Meanwhile, the Mississippi River Sculpture Park allows people to mix their love for the arts with that of the outdoors. It features an evocative display of intricate bronze sculptures scattered across its green lawns. The atmosphere is chill and perfect for lazy strolls while admiring beautiful art pieces.

Port Washington

Coastal view of Port Washington, Wisconsin.
View of buildings along Lake Michigan in Port Washington, Wisconsin.

Steeped in maritime heritage, this laidback community in Ozaukee County houses a bustling downtown district with several historic buildings showcasing unique Art Deco and Victorian architecture. It hosts Judge Eghart House, a 19th-century Victorian mansion that hints at middle-class life in old-day Port Washington. Another important landmark in the town is the Port Washington 1860 Light Station, a picturesque Greek Revival lighthouse perched on a bluff overlooking downtown, with exquisite views of Lake Michigan.

History aside, Port Washington grants visitors generous opportunities to get on the water and revel in the beautiful lake atmosphere. Beachgoers often converge at Port Washington South Beach Park to take advantage of sunbathing and swimming opportunities. Furthermore, the Port Washington Avian Sanctuary invites enthusiasts to admire different shorebird species in a secluded and tranquil outdoor space.


View of downtown Rhinelander, Wisconsin.
View of the Oneida County Courthouse in downtown Rhinelander, Wisconsin. By Royalbroil - Own work, CC BY-SA 3.0, Wikimedia Commons.

Nicknamed the "Ice Fishing Capital of the World," Rhinelander presents year-round angling adventures in the multiple lakes in its territory. However, many overlook the town’s various museum attractions, including the Pioneer Park Historical Complex. This open-air living history museum has several historical structures representing old life in the town. Rhinelander is also home to the Chicago and North Western Passenger Depot, which offers a look at local railway heritage and charms visitors with its Romanesque Revival architectural style from the 19th century.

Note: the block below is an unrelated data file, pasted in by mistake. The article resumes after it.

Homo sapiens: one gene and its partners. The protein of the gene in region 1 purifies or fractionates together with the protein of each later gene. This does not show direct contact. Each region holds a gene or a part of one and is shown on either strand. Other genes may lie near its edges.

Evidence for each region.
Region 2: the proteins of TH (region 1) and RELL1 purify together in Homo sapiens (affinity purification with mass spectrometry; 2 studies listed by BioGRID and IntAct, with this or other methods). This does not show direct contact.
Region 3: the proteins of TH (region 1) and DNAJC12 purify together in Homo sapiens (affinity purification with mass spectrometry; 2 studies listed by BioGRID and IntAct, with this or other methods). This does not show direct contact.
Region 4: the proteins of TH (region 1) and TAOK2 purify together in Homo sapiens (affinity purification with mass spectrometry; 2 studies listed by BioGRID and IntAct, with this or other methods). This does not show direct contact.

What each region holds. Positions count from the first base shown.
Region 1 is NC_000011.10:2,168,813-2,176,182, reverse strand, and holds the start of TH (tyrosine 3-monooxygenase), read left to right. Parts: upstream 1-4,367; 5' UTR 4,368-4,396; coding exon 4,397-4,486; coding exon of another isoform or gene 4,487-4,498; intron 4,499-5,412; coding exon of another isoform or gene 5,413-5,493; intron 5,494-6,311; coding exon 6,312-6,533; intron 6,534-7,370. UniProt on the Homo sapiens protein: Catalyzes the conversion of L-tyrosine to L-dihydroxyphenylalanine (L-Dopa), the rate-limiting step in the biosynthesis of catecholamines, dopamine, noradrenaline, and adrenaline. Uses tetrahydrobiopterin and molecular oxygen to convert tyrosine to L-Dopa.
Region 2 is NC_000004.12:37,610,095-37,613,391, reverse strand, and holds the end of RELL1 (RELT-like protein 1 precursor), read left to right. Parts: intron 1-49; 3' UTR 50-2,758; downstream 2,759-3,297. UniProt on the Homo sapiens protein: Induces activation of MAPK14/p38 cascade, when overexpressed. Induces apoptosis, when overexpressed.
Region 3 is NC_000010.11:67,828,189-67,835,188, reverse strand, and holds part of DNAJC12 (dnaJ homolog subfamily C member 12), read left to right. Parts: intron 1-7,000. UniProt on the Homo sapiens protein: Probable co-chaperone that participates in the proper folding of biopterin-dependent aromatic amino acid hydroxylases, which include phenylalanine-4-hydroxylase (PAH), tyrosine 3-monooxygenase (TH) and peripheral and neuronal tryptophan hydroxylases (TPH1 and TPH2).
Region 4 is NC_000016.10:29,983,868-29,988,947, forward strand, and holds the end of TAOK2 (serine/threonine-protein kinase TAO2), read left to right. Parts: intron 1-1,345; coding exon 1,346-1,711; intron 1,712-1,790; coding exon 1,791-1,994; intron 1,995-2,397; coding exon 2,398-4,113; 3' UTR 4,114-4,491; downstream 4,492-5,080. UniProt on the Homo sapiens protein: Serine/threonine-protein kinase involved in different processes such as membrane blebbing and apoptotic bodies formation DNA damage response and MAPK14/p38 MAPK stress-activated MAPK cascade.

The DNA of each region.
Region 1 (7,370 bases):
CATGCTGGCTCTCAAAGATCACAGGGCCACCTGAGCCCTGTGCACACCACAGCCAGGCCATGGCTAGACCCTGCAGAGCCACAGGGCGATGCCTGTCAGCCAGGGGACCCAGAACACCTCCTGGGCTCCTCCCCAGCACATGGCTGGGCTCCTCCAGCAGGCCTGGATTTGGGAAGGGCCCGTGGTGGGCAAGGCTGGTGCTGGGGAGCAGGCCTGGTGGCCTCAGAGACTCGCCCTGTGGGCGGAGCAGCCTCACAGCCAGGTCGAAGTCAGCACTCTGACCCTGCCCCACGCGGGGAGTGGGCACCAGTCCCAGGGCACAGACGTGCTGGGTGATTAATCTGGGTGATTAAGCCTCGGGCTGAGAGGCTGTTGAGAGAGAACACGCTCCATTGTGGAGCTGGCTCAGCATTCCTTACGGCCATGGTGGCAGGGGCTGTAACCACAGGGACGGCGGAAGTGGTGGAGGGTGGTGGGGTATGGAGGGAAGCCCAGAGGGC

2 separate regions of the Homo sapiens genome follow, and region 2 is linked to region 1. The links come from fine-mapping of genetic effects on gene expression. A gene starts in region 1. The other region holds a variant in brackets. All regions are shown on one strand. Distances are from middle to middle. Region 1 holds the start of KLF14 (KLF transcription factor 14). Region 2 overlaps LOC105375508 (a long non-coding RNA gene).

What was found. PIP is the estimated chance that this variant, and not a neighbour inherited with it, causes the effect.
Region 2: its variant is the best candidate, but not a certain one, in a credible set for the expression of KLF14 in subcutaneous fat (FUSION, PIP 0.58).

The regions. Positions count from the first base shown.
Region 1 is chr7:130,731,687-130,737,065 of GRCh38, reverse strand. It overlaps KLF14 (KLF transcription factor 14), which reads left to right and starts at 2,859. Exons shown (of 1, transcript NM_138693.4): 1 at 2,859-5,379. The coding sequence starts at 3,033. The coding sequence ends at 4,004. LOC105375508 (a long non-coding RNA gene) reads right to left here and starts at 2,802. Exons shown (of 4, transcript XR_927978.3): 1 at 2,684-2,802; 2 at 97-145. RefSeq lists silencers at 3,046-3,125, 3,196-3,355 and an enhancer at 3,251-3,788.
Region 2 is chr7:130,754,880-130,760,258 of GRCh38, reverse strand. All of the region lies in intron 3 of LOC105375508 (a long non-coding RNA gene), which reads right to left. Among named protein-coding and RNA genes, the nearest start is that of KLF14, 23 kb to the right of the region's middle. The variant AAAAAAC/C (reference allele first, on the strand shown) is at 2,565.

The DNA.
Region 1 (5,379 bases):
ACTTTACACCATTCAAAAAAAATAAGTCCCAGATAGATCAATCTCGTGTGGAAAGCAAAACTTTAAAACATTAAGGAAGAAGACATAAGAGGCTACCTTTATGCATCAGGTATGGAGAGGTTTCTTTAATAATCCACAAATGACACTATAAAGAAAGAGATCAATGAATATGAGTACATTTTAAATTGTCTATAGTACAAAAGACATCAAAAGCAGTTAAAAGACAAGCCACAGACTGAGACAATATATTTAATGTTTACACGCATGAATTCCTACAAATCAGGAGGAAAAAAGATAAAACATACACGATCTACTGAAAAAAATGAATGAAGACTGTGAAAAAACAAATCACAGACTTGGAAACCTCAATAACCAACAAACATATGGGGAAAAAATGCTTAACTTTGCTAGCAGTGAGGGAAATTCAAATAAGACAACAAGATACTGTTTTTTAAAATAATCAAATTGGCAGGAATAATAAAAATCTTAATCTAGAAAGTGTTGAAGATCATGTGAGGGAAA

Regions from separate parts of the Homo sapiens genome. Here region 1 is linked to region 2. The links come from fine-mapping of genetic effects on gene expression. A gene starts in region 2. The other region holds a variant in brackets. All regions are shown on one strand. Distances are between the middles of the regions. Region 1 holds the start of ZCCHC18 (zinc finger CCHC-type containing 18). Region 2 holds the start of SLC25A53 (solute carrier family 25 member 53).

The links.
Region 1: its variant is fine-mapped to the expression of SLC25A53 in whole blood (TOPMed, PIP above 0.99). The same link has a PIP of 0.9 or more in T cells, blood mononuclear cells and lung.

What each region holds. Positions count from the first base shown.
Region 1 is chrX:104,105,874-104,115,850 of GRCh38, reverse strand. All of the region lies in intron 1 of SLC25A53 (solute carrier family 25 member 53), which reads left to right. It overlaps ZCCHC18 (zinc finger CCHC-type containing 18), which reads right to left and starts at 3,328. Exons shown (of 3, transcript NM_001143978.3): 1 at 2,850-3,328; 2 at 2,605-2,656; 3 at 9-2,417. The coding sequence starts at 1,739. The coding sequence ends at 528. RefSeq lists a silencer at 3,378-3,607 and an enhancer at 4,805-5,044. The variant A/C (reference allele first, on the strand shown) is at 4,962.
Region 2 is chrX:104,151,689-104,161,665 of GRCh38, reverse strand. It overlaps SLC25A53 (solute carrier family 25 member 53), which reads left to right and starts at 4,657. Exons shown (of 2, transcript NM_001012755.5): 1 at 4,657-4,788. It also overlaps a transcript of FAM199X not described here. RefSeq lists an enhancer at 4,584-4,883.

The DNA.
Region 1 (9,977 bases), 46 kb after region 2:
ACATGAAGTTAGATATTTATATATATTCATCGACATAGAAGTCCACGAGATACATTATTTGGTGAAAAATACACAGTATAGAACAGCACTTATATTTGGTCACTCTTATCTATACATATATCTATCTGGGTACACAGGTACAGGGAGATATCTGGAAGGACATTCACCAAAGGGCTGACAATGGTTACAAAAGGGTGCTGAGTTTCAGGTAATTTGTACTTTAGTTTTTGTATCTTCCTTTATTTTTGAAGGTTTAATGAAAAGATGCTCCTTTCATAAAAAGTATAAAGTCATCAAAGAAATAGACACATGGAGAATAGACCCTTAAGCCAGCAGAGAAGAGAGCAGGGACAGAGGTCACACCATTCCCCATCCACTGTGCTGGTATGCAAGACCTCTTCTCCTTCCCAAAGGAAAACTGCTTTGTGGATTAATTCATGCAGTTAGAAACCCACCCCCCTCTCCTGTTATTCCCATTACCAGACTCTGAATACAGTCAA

Those traveling with kids can find remarkable family-friendly pursuits at Rouman Cinema, which screens the latest movies while offering different concession options. For the outdoorsy traveler, a slow-paced walk alongside your furry friend at the Shepard Dog Park presents one of the best ways to spend time in the open spaces.


Aerial view of Hudson, Wisconsin during the winter.
Aerial view of Hudson, Wisconsin during the winter season.

Hudson's storied beginnings go way back to 1840 when Louis Massey and his brother-in-law settled in the area. Its strategic riverside location made it a hub of activities, a legacy that can be seen in historical markers like the Octagon House Museum. Inside this stucco-made 19th-century mansion, guests can take guided tours with glimpses of period furnishings, art, and other memorabilia showcasing life at the time. Even those passing often stop to adore the distinct Greek Revival and Octagon Mode architectural style. Meanwhile, a vibrant local art scene allows tourists to enjoy various stage performances at the Phipps Center for the Arts, which not only captivates with its live shows but also has a beautiful facade.

A rich mix of nature spaces and parklands makes Hudson a destination for outdoor enthusiasts. This is best represented by the over 2,800-acre Willow River State Park. With miles of scenic hiking trails, adventurers can immerse in the great outdoors and discover natural gems like the Willow Falls, tumbling in a 200-foot-deep gorge.


Rustic buildings in Pepin, Wisconsin.
Rustic buildings in the business district of Pepin, Wisconsin. By Iulus Ascanius at English Wikipedia - Own work, Public Domain, Wikimedia Commons.

This small waterfront community in Pepin County offers visitors a slice of Midwestern heaven, with wide open spaces inviting you to revel in a secluded and serene atmosphere. The town boasts a slew of historical places offering a look into its colorful past, such as the Pepin Depot Museum. Housed inside this modest 19th-century structure is a collection of artifacts chronicling Pepin's history and steamboat culture. Pepin also allows oenophiles a chance to sample freshly crafted wines at establishments like the Villa Belleza Winery & Vineyards, known for its Italian variations. When not discovering local history or tasting the town's wines, you can embrace the various aquatic opportunities in the town with a visit to Pepin Marina. Besides soaking in spectacular vistas from the shores of the Mississippi River, this an excellent opportunity to get on the water courtesy of local outfitters like Sail Pepin.

Whether visiting a small river town or a peaceful lakefront village, each of these destinations in Wisconsin showcases the state's rich architectural heritage. Their historic districts transport visitors back in time to see styles representing various economic boom periods, from early timber and manufacturing to shipbuilding and commerce. Despite remarkable development over time, preserving these glimpses of the past ensures residents and tourists alike can appreciate the Badger State's architectural evolution. Exploring their well-preserved neighborhoods offers a fascinating window into Wisconsin's history.